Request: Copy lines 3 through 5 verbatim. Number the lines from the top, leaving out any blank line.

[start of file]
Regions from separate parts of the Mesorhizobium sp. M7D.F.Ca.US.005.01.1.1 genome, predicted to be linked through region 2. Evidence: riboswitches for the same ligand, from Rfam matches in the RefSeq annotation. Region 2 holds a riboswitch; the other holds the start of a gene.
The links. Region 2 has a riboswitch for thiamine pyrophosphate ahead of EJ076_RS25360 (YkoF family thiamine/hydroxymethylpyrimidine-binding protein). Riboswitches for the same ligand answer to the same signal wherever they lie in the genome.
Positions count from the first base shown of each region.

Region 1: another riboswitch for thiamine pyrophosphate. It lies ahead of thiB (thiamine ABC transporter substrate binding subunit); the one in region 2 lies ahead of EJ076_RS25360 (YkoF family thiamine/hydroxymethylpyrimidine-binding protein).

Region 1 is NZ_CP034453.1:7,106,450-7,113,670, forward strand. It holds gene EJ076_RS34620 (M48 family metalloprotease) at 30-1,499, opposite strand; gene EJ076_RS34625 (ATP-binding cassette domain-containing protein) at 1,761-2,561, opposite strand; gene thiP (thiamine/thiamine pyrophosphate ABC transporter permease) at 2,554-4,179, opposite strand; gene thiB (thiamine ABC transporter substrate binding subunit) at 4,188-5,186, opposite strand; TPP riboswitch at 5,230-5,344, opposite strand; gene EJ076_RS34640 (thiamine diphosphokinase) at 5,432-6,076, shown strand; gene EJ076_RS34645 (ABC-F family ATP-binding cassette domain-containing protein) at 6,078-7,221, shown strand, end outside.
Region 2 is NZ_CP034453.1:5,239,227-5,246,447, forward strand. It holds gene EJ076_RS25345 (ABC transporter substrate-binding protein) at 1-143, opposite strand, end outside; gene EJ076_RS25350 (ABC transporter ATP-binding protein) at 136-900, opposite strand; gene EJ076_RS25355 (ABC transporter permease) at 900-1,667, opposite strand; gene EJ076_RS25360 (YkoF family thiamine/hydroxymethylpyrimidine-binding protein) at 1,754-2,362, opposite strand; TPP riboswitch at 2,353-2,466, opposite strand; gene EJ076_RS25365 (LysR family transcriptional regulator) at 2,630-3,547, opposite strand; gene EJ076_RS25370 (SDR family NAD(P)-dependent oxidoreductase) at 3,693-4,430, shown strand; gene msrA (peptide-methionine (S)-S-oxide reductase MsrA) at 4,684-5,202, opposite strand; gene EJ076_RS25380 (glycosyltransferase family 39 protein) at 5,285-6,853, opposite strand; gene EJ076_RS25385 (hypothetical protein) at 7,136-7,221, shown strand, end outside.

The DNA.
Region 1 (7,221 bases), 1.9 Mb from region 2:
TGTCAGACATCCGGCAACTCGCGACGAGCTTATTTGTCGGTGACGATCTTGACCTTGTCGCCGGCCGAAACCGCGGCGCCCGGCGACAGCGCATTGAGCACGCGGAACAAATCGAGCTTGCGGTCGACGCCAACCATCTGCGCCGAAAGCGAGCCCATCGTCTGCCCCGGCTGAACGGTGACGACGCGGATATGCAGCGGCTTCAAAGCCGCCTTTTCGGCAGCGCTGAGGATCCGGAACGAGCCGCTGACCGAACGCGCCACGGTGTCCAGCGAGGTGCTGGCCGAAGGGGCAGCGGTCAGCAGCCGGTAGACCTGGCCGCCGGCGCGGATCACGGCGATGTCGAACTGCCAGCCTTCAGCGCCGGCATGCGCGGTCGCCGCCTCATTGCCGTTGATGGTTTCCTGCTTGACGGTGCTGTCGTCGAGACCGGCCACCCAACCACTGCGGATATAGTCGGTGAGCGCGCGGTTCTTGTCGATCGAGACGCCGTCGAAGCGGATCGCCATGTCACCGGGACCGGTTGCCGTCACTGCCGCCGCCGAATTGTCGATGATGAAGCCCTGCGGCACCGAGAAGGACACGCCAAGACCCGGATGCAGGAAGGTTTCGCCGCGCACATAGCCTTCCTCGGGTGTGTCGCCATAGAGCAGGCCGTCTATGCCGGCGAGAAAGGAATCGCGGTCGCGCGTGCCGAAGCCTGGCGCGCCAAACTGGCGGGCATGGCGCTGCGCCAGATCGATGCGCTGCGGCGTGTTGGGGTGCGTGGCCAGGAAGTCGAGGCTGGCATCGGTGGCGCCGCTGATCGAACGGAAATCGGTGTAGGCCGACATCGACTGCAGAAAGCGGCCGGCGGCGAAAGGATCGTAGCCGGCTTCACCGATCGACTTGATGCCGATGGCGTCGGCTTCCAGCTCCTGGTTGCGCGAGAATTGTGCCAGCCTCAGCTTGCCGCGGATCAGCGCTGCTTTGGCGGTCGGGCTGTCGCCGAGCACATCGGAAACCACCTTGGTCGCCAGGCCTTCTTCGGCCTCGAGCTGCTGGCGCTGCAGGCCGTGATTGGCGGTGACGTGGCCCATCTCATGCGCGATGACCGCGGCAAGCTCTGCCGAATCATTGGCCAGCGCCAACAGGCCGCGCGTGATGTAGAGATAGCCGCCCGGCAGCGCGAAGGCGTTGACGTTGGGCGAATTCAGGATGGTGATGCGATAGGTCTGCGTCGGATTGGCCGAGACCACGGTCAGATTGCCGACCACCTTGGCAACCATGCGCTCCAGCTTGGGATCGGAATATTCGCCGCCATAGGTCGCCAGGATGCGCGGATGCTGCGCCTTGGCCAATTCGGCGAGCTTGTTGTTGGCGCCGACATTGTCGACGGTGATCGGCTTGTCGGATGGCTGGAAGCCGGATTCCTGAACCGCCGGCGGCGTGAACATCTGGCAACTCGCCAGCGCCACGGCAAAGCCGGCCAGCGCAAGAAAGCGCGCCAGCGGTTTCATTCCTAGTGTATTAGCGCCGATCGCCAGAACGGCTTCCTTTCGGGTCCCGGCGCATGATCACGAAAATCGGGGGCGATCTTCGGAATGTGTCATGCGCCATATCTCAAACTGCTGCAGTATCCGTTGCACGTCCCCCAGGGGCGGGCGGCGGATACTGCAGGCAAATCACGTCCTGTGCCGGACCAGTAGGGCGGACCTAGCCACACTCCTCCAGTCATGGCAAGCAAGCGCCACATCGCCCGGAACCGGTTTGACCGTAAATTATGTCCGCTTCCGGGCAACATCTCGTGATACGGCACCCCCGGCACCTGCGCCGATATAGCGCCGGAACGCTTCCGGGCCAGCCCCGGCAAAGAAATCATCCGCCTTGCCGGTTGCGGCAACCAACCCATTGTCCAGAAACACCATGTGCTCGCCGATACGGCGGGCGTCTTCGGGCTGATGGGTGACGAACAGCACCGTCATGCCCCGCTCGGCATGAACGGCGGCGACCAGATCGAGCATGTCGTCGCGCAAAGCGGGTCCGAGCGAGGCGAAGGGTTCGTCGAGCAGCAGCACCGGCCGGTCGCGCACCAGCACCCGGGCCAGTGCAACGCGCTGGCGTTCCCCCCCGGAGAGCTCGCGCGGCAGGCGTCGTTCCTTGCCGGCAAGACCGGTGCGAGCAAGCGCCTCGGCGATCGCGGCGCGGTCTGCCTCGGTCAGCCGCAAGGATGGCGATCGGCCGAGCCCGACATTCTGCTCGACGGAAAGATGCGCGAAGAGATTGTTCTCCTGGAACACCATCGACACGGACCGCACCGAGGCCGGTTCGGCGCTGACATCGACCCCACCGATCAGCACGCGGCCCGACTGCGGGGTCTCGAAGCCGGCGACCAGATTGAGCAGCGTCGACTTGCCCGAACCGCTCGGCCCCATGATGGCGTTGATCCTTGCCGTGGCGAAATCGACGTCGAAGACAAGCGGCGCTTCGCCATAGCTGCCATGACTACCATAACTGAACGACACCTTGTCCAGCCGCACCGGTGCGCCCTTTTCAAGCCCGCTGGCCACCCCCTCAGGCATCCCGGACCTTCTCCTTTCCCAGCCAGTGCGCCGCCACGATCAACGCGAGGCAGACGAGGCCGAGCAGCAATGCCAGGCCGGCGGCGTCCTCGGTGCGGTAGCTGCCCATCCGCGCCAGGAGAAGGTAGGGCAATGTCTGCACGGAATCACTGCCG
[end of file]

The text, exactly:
Positions count from the first base shown of each region.

Region 1: another riboswitch for thiamine pyrophosphate. It lies ahead of thiB (thiamine ABC transporter substrate binding subunit); the one in region 2 lies ahead of EJ076_RS25360 (YkoF family thiamine/hydroxymethylpyrimidine-binding protein).

Region 1 is NZ_CP034453.1:7,106,450-7,113,670, forward strand. It holds gene EJ076_RS34620 (M48 family metalloprotease) at 30-1,499, opposite strand; gene EJ076_RS34625 (ATP-binding cassette domain-containing protein) at 1,761-2,561, opposite strand; gene thiP (thiamine/thiamine pyrophosphate ABC transporter permease) at 2,554-4,179, opposite strand; gene thiB (thiamine ABC transporter substrate binding subunit) at 4,188-5,186, opposite strand; TPP riboswitch at 5,230-5,344, opposite strand; gene EJ076_RS34640 (thiamine diphosphokinase) at 5,432-6,076, shown strand; gene EJ076_RS34645 (ABC-F family ATP-binding cassette domain-containing protein) at 6,078-7,221, shown strand, end outside.